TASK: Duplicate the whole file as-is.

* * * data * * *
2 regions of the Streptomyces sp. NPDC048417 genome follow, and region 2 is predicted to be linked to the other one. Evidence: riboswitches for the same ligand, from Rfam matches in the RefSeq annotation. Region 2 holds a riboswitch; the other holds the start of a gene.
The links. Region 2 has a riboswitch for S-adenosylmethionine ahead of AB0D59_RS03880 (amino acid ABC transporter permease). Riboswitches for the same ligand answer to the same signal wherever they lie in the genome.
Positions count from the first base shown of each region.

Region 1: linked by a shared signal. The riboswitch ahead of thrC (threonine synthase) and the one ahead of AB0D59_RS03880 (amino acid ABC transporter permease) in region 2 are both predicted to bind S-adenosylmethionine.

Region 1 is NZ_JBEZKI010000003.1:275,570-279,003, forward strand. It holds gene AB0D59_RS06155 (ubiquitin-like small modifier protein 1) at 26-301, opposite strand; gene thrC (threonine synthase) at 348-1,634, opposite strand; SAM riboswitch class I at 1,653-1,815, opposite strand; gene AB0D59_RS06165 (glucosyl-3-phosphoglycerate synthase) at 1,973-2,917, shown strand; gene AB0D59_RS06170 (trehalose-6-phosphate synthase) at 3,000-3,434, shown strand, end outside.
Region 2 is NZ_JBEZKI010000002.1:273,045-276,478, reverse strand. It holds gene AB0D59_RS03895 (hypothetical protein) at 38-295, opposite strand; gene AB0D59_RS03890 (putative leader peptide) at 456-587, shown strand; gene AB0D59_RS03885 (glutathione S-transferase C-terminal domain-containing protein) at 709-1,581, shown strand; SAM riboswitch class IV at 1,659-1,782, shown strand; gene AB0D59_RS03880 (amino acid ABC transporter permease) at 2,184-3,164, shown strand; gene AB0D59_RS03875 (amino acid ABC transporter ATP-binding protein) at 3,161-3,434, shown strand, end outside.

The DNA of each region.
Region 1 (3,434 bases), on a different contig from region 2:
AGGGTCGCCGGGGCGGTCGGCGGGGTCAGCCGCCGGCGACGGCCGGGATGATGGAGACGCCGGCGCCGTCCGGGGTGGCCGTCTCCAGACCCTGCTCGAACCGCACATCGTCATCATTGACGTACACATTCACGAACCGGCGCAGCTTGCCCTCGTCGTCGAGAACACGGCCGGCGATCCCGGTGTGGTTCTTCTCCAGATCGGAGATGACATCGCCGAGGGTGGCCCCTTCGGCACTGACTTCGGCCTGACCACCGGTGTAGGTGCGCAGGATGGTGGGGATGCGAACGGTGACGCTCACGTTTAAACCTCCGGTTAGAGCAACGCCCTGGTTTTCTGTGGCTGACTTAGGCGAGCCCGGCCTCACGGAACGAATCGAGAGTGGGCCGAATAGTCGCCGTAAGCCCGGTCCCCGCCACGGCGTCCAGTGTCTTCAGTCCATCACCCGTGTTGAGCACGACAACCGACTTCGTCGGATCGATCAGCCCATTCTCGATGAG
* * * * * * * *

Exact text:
2 regions of the Streptomyces sp. NPDC048417 genome follow, and region 2 is predicted to be linked to the other one. Evidence: riboswitches for the same ligand, from Rfam matches in the RefSeq annotation. Region 2 holds a riboswitch; the other holds the start of a gene.
The links. Region 2 has a riboswitch for S-adenosylmethionine ahead of AB0D59_RS03880 (amino acid ABC transporter permease). Riboswitches for the same ligand answer to the same signal wherever they lie in the genome.
Positions count from the first base shown of each region.

Region 1: linked by a shared signal. The riboswitch ahead of thrC (threonine synthase) and the one ahead of AB0D59_RS03880 (amino acid ABC transporter permease) in region 2 are both predicted to bind S-adenosylmethionine.

Region 1 is NZ_JBEZKI010000003.1:275,570-279,003, forward strand. It holds gene AB0D59_RS06155 (ubiquitin-like small modifier protein 1) at 26-301, opposite strand; gene thrC (threonine synthase) at 348-1,634, opposite strand; SAM riboswitch class I at 1,653-1,815, opposite strand; gene AB0D59_RS06165 (glucosyl-3-phosphoglycerate synthase) at 1,973-2,917, shown strand; gene AB0D59_RS06170 (trehalose-6-phosphate synthase) at 3,000-3,434, shown strand, end outside.
Region 2 is NZ_JBEZKI010000002.1:273,045-276,478, reverse strand. It holds gene AB0D59_RS03895 (hypothetical protein) at 38-295, opposite strand; gene AB0D59_RS03890 (putative leader peptide) at 456-587, shown strand; gene AB0D59_RS03885 (glutathione S-transferase C-terminal domain-containing protein) at 709-1,581, shown strand; SAM riboswitch class IV at 1,659-1,782, shown strand; gene AB0D59_RS03880 (amino acid ABC transporter permease) at 2,184-3,164, shown strand; gene AB0D59_RS03875 (amino acid ABC transporter ATP-binding protein) at 3,161-3,434, shown strand, end outside.

The DNA of each region.
Region 1 (3,434 bases), on a different contig from region 2:
AGGGTCGCCGGGGCGGTCGGCGGGGTCAGCCGCCGGCGACGGCCGGGATGATGGAGACGCCGGCGCCGTCCGGGGTGGCCGTCTCCAGACCCTGCTCGAACCGCACATCGTCATCATTGACGTACACATTCACGAACCGGCGCAGCTTGCCCTCGTCGTCGAGAACACGGCCGGCGATCCCGGTGTGGTTCTTCTCCAGATCGGAGATGACATCGCCGAGGGTGGCCCCTTCGGCACTGACTTCGGCCTGACCACCGGTGTAGGTGCGCAGGATGGTGGGGATGCGAACGGTGACGCTCACGTTTAAACCTCCGGTTAGAGCAACGCCCTGGTTTTCTGTGGCTGACTTAGGCGAGCCCGGCCTCACGGAACGAATCGAGAGTGGGCCGAATAGTCGCCGTAAGCCCGGTCCCCGCCACGGCGTCCAGTGTCTTCAGTCCATCACCCGTGTTGAGCACGACAACCGACTTCGTCGGATCGATCAGCCCATTCTCGATGAG